As Catholic education was very important to us, we decided – with heavy hearts – to send him to school near his grandparents: to St Simon Stock all the way in Kent. He had to take two trains to get to school each day and once, he was picked on very severely by bullies on his journey to school. And my boy had not even turned 12 then.

But with his indomitable spirit, he won medals and trophies in karate and go-carting.

After that, we moved abroad and Kit had three years at an international school. He got his International Awards, did passably well in his studies, collected great experiences as he embraced everything in his robust, enthusiastic and boisterous way.

At 18, he decided to join the Royal Navy. Much to our surprise, he passed the Admiralty Interview Board with flying colours! We knew he would pass the Fitness Selection Test easily, but AIB???? He was up against other 18-year-olds who went to Welbeck College and /or came from distinguished naval families.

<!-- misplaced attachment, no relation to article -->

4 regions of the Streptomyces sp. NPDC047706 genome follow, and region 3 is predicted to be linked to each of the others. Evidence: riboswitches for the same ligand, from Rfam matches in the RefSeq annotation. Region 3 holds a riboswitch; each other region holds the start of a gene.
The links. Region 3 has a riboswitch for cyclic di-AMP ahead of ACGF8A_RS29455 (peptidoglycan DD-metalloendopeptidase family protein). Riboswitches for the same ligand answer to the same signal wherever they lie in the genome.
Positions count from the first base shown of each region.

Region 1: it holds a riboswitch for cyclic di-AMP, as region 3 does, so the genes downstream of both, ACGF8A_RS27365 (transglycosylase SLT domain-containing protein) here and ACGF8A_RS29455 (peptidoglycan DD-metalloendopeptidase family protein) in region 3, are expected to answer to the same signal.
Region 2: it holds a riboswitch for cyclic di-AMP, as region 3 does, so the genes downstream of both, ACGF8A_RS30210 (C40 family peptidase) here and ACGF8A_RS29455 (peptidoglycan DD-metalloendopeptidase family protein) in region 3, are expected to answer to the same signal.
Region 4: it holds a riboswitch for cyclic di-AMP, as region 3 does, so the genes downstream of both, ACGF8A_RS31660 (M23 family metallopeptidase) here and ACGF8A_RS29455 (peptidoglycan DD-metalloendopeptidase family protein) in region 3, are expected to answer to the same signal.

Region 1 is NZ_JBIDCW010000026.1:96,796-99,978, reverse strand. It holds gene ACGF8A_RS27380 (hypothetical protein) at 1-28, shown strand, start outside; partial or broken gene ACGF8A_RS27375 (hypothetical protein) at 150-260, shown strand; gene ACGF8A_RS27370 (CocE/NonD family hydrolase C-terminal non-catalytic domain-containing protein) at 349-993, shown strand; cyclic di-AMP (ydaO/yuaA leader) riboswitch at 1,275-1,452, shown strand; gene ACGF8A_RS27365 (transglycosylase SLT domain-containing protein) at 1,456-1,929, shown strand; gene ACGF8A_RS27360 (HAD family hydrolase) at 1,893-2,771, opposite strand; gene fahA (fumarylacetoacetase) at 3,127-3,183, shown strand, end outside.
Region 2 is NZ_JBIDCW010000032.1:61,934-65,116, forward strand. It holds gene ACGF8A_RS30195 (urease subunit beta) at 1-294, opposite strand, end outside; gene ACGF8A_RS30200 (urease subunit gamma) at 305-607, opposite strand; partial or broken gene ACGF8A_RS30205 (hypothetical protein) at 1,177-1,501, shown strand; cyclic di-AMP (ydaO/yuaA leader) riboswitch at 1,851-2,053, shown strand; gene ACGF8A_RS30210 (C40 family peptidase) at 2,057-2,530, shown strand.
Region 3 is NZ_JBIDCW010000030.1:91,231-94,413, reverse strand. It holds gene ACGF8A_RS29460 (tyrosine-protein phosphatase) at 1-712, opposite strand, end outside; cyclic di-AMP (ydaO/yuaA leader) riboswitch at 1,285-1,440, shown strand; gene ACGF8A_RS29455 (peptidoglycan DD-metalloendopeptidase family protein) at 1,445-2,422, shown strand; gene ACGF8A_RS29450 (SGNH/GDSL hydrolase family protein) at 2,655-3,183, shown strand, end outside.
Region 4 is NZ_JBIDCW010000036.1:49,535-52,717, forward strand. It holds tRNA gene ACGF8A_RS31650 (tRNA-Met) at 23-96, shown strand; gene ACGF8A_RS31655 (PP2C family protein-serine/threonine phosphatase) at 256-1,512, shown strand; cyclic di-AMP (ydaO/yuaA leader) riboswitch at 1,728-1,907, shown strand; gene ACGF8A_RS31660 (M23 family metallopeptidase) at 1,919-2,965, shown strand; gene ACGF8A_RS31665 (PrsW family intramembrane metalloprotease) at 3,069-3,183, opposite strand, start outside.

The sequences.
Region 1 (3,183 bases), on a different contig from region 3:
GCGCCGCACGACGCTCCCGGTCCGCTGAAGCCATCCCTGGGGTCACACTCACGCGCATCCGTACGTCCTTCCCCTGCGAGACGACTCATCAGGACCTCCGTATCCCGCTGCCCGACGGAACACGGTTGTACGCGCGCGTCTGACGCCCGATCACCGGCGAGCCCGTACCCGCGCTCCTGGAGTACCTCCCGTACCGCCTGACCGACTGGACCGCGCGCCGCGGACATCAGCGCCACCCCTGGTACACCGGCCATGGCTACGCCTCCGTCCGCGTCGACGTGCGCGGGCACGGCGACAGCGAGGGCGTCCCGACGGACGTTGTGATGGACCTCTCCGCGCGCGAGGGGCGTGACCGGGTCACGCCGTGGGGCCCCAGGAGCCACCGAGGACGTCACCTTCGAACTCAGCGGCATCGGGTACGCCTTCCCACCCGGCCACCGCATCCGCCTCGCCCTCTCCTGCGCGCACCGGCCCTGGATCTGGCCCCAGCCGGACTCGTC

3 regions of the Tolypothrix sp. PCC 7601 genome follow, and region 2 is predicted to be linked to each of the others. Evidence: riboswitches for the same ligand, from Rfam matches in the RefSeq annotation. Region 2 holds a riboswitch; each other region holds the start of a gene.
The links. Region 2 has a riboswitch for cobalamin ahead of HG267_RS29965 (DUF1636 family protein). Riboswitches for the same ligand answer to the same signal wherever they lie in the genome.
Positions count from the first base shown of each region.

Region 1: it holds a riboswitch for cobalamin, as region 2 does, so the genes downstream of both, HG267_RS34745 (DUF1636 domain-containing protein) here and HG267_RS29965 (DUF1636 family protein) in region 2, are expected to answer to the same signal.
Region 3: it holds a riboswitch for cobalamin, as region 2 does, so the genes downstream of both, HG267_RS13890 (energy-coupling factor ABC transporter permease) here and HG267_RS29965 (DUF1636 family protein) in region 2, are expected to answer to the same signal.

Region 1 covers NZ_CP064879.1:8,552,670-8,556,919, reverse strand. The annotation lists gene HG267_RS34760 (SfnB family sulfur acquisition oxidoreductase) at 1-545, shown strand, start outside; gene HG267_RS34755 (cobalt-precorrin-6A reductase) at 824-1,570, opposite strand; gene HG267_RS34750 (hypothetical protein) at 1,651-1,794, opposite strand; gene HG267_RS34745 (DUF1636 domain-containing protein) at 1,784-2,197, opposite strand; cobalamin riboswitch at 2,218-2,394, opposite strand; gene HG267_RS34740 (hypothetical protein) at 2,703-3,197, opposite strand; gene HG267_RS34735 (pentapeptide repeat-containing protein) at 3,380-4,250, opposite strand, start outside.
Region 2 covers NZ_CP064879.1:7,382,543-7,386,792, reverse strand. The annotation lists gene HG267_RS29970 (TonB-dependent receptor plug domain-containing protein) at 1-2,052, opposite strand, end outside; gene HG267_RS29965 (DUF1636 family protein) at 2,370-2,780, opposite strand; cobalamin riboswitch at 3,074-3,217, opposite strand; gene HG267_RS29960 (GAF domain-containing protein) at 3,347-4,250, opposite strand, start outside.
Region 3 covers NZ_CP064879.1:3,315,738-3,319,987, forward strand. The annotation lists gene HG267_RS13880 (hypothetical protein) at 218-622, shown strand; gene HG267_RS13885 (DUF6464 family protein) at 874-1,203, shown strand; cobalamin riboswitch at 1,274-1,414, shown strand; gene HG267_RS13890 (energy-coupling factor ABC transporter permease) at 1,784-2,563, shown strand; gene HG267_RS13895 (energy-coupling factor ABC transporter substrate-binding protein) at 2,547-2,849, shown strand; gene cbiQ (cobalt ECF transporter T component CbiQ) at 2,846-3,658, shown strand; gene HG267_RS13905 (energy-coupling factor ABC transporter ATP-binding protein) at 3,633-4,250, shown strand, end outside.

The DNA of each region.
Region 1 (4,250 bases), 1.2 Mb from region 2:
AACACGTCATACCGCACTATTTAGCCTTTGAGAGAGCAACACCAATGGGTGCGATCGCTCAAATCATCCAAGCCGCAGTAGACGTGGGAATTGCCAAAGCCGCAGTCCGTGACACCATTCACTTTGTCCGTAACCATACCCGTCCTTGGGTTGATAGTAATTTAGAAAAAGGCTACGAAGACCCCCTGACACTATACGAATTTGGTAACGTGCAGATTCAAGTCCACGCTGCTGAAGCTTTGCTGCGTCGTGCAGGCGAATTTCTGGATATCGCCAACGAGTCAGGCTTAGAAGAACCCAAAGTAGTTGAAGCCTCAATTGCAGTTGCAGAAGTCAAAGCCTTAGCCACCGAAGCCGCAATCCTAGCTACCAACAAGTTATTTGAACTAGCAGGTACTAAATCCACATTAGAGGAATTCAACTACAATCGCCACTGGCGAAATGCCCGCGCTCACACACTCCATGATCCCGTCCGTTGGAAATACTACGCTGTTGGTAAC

And so, Kit began his degree in Mechanical Engineering at Southampton University, fully funded by the Royal Navy. Whilst there, he added on to his arsenal of medals: in boxing and fencing.  After his first degree, the Royal Navy paid for him to do a Masters, and then he went on for officer training at Dartmouth Royal Naval College in the UK and Annapolis Naval Academy in the US. He went on foreign tours of duty (including six months in the Middle East) before being awarded the prestigious job as the Deputy Weapons Engineer on the Queen Elizabeth, a post he held for two years during the building of the aircraft carrier. The biggest accolade for him, however, was when he was picked to be the Day Officer when the crew of 600+ came onboard. When his 2-year posting ended, he was invited to do a second Masters, this time in Guided Missiles Technology, which he is completing now, before his next posting, working towards his next promotion to Lieutenant Commander. He is often on TV and newspapers (the photo on the right was from Daily Mail and the one below is a screenshot from BBC’s recent programme, Britain’s Biggest Warship):